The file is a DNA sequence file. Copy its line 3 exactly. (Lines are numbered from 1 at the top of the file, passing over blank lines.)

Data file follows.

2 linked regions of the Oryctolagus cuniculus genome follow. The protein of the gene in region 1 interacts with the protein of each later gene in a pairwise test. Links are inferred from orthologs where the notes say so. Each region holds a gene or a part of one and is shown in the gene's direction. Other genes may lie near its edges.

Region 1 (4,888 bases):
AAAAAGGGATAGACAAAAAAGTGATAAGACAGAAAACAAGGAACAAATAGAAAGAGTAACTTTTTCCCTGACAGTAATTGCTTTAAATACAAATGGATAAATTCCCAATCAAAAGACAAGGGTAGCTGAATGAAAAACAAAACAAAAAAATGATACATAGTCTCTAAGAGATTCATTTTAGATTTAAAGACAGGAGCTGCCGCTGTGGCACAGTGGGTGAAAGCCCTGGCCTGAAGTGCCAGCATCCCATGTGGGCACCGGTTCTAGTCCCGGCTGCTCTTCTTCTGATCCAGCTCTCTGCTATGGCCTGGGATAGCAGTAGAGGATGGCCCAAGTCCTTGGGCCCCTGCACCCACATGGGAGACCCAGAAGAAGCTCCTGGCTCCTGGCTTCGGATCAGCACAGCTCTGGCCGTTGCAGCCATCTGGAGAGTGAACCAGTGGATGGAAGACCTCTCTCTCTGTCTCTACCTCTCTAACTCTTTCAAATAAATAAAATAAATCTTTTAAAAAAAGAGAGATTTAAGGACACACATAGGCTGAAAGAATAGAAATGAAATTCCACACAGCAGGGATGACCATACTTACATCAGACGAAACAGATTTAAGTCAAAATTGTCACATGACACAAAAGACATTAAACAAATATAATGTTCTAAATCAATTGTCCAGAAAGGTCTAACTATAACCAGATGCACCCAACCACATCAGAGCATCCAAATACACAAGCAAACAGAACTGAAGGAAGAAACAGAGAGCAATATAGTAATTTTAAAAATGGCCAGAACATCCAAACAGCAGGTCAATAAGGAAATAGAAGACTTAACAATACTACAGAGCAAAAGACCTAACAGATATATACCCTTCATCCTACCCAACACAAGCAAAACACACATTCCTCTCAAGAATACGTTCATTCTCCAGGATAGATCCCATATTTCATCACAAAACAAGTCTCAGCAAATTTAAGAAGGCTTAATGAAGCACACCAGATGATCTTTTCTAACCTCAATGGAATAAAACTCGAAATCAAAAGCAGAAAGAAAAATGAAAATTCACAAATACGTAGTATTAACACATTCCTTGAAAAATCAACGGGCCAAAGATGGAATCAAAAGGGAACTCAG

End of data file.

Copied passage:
AAAAAGGGATAGACAAAAAAGTGATAAGACAGAAAACAAGGAACAAATAGAAAGAGTAACTTTTTCCCTGACAGTAATTGCTTTAAATACAAATGGATAAATTCCCAATCAAAAGACAAGGGTAGCTGAATGAAAAACAAAACAAAAAAATGATACATAGTCTCTAAGAGATTCATTTTAGATTTAAAGACAGGAGCTGCCGCTGTGGCACAGTGGGTGAAAGCCCTGGCCTGAAGTGCCAGCATCCCATGTGGGCACCGGTTCTAGTCCCGGCTGCTCTTCTTCTGATCCAGCTCTCTGCTATGGCCTGGGATAGCAGTAGAGGATGGCCCAAGTCCTTGGGCCCCTGCACCCACATGGGAGACCCAGAAGAAGCTCCTGGCTCCTGGCTTCGGATCAGCACAGCTCTGGCCGTTGCAGCCATCTGGAGAGTGAACCAGTGGATGGAAGACCTCTCTCTCTGTCTCTACCTCTCTAACTCTTTCAAATAAATAAAATAAATCTTTTAAAAAAAGAGAGATTTAAGGACACACATAGGCTGAAAGAATAGAAATGAAATTCCACACAGCAGGGATGACCATACTTACATCAGACGAAACAGATTTAAGTCAAAATTGTCACATGACACAAAAGACATTAAACAAATATAATGTTCTAAATCAATTGTCCAGAAAGGTCTAACTATAACCAGATGCACCCAACCACATCAGAGCATCCAAATACACAAGCAAACAGAACTGAAGGAAGAAACAGAGAGCAATATAGTAATTTTAAAAATGGCCAGAACATCCAAACAGCAGGTCAATAAGGAAATAGAAGACTTAACAATACTACAGAGCAAAAGACCTAACAGATATATACCCTTCATCCTACCCAACACAAGCAAAACACACATTCCTCTCAAGAATACGTTCATTCTCCAGGATAGATCCCATATTTCATCACAAAACAAGTCTCAGCAAATTTAAGAAGGCTTAATGAAGCACACCAGATGATCTTTTCTAACCTCAATGGAATAAAACTCGAAATCAAAAGCAGAAAGAAAAATGAAAATTCACAAATACGTAGTATTAACACATTCCTTGAAAAATCAACGGGCCAAAGATGGAATCAAAAGGGAACTCAG